Tag Archives: sunflowers

Trilobites in the mulch

IMG_20190605_204154.jpgI have a small garden, a place in the sky five floors up that keeps me sane even though Margaret Atwood said something to the effect that gardening is an irrational act. I suppose she’s right when so many frugal apartment dwellers have shamed me with eye-rolls about the need for a garden. Those of us who go through the hardships of losing plants and hauling compost in the concrete jungle know that it is a need. Plants, soil, bees and even earthworms seem to be replacements for chemicals missing from apartment brain, an undiagnosed condition that too many of us suffer in silence.

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Selfie as simulacrum

Selfies. If it wasn’t so profoundly absurd, it could be funny. Preening for preening’s sake, harmless innocuousness, carefree self-indulgence, or is there something more to this unquestioning self-as-centre mass delusion, which has consumed the connected world?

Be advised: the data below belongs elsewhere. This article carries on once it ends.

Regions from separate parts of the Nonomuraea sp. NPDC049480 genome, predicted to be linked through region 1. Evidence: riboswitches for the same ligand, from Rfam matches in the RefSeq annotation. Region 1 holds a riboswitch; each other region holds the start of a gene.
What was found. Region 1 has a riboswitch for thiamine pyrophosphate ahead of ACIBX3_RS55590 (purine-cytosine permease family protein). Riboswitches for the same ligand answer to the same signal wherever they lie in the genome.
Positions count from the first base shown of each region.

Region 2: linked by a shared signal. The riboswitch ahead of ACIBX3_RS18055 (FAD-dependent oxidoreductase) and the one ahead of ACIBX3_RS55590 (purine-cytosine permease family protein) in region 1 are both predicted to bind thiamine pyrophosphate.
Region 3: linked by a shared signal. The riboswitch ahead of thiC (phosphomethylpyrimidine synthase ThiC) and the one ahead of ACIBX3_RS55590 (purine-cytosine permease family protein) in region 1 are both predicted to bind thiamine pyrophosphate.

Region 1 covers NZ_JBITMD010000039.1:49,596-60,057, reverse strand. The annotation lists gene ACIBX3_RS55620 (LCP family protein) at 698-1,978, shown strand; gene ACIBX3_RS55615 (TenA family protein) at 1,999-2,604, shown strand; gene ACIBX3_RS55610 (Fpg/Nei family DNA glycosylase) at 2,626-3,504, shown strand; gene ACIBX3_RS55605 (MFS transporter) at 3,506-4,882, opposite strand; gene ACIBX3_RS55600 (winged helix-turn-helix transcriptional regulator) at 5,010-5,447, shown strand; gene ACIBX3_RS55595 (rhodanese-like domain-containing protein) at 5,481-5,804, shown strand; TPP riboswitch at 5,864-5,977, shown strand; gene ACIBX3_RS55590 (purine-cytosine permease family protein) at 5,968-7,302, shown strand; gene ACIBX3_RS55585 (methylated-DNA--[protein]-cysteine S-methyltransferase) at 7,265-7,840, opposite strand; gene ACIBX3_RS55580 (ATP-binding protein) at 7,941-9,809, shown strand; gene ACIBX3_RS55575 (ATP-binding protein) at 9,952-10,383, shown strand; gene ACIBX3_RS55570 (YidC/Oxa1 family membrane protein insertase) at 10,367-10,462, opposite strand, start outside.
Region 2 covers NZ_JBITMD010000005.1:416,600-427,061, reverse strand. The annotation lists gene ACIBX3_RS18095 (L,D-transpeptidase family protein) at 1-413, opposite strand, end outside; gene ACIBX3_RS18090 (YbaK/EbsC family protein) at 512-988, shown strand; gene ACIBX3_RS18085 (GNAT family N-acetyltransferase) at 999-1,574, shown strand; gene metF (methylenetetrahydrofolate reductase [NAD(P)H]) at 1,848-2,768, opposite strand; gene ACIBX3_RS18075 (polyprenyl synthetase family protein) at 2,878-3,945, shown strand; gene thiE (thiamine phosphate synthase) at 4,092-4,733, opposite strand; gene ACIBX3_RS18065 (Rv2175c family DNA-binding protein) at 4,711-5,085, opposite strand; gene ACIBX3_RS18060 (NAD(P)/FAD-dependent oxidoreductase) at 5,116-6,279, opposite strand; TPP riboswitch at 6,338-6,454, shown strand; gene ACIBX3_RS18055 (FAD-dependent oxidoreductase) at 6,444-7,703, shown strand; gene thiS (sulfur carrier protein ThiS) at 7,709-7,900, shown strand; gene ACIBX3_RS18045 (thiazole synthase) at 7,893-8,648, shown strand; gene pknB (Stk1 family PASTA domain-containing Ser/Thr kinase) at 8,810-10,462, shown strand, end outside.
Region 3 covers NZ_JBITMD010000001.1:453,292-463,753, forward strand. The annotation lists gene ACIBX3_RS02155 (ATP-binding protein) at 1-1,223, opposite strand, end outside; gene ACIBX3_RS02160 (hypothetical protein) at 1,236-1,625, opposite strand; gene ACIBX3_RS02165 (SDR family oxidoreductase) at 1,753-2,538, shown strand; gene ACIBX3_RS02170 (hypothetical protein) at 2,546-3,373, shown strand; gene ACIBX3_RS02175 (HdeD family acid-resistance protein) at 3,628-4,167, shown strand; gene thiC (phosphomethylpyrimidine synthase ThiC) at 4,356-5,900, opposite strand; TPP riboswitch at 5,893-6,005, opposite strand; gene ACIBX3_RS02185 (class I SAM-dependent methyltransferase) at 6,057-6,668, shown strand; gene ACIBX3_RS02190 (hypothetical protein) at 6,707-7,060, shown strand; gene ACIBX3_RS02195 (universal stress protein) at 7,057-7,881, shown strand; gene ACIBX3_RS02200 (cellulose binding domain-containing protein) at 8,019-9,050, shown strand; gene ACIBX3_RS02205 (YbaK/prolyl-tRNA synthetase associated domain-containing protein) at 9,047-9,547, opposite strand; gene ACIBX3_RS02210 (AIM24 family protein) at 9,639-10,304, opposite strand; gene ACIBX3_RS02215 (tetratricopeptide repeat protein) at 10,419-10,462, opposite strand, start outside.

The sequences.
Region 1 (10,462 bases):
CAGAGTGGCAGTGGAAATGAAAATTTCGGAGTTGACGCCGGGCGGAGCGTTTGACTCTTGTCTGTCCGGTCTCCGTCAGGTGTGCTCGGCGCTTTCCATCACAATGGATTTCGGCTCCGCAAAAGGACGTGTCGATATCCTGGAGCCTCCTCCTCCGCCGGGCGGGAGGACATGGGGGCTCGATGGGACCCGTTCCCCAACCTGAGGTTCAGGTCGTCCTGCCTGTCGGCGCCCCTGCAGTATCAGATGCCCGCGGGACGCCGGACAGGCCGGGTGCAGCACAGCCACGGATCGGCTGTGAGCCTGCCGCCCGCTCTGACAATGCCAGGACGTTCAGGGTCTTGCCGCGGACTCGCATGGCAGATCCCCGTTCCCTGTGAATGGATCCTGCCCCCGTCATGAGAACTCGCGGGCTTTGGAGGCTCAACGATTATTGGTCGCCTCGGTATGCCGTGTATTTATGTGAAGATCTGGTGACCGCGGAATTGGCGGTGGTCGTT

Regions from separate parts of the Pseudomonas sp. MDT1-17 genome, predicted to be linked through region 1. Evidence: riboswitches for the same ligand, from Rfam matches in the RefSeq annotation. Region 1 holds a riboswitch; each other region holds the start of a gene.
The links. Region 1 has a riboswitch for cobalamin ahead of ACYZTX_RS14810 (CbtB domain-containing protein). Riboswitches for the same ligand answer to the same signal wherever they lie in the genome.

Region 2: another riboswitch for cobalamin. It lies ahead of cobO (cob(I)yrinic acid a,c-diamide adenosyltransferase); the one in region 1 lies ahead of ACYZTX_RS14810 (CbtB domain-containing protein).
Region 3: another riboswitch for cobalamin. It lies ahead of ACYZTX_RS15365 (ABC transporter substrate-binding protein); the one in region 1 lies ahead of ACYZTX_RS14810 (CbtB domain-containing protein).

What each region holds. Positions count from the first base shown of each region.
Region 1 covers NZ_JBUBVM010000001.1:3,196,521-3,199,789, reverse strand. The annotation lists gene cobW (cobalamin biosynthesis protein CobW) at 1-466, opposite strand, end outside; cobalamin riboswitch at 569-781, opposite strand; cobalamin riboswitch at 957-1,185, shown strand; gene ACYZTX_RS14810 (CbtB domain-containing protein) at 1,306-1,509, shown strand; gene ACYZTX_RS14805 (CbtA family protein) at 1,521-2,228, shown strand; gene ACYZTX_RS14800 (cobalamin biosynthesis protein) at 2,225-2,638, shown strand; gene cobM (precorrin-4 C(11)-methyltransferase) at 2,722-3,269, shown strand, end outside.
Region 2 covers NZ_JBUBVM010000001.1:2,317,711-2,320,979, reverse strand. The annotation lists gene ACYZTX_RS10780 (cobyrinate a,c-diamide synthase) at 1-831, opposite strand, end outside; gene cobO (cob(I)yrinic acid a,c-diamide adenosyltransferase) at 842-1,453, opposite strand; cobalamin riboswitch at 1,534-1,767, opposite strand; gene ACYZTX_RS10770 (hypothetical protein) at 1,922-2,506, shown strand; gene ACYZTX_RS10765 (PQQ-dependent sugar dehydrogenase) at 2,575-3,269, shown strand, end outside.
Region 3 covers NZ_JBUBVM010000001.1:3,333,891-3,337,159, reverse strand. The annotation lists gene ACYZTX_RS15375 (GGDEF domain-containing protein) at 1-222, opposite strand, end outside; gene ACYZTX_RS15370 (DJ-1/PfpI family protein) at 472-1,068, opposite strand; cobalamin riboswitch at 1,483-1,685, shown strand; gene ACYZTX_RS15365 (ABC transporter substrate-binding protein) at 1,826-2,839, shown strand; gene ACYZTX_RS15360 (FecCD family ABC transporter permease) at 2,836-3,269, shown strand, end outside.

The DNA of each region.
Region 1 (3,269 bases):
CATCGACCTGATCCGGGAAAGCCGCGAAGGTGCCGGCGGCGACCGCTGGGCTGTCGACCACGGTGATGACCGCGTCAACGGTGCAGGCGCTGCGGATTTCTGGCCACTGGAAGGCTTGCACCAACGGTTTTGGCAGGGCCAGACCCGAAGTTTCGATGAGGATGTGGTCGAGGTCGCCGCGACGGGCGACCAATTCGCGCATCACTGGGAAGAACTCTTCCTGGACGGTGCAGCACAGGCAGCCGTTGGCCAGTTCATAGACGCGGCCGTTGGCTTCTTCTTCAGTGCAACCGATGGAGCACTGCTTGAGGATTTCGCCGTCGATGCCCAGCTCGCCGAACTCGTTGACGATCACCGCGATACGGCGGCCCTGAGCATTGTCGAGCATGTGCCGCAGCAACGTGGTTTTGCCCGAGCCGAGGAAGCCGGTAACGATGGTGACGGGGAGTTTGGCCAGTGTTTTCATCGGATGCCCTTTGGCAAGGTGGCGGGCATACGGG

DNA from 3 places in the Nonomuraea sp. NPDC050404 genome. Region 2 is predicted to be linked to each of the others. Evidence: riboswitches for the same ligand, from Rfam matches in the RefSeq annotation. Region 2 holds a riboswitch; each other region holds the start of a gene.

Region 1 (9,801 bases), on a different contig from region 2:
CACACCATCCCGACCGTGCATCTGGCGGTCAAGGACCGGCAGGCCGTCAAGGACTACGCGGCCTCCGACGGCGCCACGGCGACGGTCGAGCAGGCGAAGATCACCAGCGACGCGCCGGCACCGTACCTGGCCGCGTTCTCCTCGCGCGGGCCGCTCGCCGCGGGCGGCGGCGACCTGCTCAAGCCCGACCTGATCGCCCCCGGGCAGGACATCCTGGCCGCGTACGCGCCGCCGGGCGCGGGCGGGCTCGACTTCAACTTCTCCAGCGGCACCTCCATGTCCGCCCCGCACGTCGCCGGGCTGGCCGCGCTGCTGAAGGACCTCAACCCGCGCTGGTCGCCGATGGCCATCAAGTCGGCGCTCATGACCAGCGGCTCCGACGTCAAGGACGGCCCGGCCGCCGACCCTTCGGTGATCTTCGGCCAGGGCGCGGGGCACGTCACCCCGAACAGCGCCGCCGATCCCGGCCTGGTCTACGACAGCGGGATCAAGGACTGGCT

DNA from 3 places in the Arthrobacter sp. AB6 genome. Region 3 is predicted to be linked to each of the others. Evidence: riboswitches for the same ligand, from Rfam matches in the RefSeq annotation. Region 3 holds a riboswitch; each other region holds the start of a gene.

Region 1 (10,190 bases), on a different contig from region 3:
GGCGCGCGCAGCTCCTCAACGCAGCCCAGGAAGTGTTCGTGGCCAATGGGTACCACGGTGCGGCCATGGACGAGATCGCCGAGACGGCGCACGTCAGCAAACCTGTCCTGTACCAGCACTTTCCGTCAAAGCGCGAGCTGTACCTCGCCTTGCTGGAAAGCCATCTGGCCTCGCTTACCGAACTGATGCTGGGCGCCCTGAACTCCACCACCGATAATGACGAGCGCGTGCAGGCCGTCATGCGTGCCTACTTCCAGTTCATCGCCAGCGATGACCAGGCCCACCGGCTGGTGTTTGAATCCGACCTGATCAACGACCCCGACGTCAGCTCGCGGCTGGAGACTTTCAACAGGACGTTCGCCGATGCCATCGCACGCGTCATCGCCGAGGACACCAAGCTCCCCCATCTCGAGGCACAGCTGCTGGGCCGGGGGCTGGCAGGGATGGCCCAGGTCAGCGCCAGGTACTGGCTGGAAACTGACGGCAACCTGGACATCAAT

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The in-betweeners

Something strange happens to me. I go to this place, the closet in my head, where I can’t read or write or even watch television the most passive of things to do. I feel restless and uninterested and skim over blogs in freshly-pressed desperate to feel a prick of the old interest I have felt before. The only time I am happy is in my little garden where in a deep well of Indian summer heat, sunflowers are blooming a hot, glad yellow. When I look over at them from the living room, I feel a prick of interest, of life, perhaps even passion. That warm yellow is life itself and this colour that bees adore leaks into the dark closet where I have gone, it stops me from deadening away inside. Life is if anything feeling interested in things, not this hiding away and curling up in corners far from a world in which you feel alien. image
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